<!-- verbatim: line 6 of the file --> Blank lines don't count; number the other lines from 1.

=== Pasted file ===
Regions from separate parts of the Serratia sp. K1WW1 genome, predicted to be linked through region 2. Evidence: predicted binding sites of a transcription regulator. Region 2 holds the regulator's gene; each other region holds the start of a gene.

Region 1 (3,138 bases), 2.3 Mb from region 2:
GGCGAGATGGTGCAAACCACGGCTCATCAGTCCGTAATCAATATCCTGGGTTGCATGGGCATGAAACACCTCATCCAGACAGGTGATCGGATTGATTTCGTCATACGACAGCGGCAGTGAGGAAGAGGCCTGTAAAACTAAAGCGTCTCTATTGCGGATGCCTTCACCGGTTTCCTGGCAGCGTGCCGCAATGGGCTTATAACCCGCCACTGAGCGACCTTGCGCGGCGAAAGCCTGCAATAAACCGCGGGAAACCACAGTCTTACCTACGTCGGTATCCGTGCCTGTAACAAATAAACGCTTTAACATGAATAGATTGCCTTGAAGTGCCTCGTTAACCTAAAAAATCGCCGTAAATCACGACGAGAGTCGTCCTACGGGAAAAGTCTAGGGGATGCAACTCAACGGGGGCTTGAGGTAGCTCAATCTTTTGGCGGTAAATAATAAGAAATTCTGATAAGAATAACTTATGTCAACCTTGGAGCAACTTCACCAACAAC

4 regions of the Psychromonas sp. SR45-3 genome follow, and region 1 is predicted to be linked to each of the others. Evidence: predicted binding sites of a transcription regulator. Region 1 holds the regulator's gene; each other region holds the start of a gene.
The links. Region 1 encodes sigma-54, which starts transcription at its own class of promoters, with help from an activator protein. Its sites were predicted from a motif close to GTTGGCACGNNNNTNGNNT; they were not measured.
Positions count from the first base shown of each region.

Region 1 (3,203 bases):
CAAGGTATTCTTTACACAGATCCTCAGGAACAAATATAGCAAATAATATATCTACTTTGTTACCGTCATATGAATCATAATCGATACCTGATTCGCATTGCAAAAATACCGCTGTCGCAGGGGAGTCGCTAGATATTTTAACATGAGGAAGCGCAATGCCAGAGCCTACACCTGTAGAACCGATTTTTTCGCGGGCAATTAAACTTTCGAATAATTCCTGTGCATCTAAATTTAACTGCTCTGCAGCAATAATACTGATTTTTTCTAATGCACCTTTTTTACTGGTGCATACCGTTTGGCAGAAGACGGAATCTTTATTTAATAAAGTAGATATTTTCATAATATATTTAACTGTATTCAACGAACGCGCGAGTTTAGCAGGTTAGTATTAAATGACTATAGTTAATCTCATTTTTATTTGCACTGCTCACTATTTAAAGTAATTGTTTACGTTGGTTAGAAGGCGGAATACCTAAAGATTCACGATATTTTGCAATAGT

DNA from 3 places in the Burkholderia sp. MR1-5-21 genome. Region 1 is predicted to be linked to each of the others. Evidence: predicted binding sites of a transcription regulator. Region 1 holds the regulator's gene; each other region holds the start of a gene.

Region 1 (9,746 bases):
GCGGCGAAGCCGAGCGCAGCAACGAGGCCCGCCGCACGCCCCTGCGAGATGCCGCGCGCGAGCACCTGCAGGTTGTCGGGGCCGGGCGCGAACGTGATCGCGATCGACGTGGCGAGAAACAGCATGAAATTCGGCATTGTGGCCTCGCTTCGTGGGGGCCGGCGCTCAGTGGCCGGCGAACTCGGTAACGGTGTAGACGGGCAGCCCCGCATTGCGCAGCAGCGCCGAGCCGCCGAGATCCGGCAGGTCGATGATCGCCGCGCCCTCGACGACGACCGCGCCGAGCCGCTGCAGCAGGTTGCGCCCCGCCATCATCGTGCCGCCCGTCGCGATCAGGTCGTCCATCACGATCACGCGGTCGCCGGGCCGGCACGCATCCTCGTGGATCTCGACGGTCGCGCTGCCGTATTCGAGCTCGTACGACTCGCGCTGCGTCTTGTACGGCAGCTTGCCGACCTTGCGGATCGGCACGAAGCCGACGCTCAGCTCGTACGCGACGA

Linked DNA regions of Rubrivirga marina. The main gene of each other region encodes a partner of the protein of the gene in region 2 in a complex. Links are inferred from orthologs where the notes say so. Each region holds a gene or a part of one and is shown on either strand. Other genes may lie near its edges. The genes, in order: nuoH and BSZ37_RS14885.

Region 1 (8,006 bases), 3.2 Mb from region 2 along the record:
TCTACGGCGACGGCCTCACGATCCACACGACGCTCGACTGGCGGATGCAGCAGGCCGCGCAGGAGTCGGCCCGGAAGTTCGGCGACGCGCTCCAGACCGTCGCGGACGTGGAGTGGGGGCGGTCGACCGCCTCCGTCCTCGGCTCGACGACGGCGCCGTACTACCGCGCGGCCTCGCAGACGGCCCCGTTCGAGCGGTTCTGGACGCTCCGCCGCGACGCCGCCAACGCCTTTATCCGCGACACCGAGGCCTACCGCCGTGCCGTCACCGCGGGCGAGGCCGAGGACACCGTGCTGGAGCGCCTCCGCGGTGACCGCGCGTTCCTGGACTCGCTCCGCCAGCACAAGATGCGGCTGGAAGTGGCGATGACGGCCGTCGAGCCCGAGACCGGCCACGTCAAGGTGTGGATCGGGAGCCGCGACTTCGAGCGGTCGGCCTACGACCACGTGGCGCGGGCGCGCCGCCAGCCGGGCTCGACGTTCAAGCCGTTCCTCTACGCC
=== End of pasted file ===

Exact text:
Positions count from the first base shown of each region.